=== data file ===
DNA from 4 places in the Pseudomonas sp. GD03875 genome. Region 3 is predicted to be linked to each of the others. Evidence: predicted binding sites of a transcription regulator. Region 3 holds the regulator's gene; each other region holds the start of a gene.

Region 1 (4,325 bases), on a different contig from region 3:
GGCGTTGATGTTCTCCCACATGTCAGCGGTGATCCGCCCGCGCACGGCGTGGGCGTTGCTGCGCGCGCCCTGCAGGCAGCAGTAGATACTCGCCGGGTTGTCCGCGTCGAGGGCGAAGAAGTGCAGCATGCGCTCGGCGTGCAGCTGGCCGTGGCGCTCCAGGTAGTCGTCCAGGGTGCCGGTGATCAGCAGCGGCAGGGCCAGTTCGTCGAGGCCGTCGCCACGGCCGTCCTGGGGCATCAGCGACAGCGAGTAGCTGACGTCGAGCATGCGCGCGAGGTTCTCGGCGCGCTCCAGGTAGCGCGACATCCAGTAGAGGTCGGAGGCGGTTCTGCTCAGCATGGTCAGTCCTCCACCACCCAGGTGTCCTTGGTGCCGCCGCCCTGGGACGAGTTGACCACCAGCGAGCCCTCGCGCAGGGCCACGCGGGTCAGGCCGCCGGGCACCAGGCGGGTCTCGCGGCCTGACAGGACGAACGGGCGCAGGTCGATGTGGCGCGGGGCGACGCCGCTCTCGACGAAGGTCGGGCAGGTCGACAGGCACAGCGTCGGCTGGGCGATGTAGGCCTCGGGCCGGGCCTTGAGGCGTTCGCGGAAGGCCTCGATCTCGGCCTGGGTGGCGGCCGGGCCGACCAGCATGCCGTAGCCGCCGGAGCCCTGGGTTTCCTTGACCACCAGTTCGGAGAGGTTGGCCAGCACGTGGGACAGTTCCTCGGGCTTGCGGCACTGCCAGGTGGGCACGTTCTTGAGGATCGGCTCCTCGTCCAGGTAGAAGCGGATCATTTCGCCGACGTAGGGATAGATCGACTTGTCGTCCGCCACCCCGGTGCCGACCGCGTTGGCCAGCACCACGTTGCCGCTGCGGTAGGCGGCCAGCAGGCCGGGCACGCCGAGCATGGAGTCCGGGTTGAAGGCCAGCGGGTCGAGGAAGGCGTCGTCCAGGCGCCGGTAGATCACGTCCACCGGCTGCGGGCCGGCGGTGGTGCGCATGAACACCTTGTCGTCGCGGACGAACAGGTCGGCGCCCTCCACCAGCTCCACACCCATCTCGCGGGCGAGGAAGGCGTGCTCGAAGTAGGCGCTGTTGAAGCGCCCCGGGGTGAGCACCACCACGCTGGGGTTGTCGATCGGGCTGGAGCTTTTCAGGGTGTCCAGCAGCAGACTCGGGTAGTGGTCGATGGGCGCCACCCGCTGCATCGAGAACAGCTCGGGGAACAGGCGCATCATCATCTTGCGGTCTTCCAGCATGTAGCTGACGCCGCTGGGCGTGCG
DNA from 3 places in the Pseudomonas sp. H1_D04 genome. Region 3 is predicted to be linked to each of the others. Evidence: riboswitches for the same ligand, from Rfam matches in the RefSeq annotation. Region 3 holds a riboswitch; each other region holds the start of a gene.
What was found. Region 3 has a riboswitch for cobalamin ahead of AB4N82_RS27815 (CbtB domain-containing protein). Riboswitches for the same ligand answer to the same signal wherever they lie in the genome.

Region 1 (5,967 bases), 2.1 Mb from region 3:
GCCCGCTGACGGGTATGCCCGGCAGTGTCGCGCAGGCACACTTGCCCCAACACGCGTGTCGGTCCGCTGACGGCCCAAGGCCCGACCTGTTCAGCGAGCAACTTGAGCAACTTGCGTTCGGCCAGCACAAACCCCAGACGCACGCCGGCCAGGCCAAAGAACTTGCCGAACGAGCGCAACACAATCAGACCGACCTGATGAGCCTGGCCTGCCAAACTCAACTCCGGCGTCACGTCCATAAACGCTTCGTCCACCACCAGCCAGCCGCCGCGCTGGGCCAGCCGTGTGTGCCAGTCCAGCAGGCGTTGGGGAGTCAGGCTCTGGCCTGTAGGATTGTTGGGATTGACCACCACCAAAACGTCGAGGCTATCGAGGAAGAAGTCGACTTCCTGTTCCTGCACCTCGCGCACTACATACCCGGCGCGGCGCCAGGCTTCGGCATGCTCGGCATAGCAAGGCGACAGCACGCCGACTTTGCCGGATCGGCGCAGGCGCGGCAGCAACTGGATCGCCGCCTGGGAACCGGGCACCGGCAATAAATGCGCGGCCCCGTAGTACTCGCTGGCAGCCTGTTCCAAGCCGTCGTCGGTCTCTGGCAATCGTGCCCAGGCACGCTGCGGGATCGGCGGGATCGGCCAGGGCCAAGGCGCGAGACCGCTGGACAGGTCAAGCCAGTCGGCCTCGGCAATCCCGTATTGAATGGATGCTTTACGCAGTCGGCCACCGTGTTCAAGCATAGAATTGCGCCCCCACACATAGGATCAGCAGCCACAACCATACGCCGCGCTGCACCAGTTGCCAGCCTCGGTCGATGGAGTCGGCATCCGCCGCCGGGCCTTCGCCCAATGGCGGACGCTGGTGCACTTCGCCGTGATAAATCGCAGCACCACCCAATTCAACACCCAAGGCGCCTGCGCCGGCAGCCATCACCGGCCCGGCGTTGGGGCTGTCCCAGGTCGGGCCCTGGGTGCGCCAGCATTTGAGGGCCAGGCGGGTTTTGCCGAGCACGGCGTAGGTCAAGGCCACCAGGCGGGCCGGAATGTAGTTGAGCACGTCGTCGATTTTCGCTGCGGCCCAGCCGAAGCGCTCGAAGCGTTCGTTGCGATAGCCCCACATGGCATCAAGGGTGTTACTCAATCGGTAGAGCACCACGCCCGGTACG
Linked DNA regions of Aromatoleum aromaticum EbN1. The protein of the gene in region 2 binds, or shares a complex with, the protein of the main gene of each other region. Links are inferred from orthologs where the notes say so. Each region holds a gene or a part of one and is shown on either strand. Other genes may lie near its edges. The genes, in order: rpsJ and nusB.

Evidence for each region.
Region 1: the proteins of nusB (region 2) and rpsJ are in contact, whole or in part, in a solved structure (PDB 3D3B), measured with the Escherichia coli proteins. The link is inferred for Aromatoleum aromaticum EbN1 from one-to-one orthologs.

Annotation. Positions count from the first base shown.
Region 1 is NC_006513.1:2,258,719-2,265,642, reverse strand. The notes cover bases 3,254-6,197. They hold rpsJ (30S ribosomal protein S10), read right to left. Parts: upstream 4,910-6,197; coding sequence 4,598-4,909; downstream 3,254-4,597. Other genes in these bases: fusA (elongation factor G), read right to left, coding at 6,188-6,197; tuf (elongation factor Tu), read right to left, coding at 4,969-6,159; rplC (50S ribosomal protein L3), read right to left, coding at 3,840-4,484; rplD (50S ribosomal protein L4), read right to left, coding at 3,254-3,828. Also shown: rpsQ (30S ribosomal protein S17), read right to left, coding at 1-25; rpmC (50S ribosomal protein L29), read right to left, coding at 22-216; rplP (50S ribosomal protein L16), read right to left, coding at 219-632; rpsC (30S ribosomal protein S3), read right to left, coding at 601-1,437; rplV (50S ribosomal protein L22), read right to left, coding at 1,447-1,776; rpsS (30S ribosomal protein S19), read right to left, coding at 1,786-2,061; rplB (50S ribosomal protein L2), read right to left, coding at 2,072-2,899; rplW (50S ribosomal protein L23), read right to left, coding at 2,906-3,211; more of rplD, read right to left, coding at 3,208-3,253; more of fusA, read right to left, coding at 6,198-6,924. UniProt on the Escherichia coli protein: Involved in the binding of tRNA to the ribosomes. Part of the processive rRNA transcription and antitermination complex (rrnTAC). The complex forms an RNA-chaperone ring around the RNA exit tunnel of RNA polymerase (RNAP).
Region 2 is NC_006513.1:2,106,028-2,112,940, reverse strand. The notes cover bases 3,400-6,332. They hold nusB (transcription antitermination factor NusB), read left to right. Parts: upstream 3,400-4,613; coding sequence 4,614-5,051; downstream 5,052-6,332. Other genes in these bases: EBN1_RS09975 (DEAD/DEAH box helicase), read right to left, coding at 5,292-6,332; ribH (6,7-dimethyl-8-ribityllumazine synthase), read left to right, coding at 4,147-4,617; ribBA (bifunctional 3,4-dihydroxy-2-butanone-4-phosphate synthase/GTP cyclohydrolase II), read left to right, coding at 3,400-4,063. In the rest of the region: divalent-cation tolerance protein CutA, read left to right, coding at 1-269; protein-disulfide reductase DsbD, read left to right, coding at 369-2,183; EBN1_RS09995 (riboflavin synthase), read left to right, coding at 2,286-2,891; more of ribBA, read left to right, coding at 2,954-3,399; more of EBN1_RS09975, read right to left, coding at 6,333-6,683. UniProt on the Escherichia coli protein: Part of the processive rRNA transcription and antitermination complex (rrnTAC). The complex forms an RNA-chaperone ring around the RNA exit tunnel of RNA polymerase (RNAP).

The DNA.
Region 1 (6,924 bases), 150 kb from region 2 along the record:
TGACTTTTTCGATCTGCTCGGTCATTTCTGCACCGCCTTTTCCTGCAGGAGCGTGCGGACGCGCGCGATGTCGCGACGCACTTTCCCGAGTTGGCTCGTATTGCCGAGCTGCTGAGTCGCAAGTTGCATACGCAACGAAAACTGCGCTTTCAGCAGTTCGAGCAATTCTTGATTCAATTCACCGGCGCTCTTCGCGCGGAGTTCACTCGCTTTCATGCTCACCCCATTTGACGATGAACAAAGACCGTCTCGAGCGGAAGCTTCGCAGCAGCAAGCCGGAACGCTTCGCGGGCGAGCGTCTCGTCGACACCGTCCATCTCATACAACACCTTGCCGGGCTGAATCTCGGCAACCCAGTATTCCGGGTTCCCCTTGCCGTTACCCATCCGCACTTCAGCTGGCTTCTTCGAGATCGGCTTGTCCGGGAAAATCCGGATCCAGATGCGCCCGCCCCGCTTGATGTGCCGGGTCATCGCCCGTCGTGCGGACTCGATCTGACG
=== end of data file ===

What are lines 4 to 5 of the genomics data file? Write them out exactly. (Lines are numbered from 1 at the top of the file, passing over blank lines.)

DNA from 3 places in the Pseudomonas sp. H1_D04 genome. Region 3 is predicted to be linked to each of the others. Evidence: riboswitches for the same ligand, from Rfam matches in the RefSeq annotation. Region 3 holds a riboswitch; each other region holds the start of a gene.
What was found. Region 3 has a riboswitch for cobalamin ahead of AB4N82_RS27815 (CbtB domain-containing protein). Riboswitches for the same ligand answer to the same signal wherever they lie in the genome.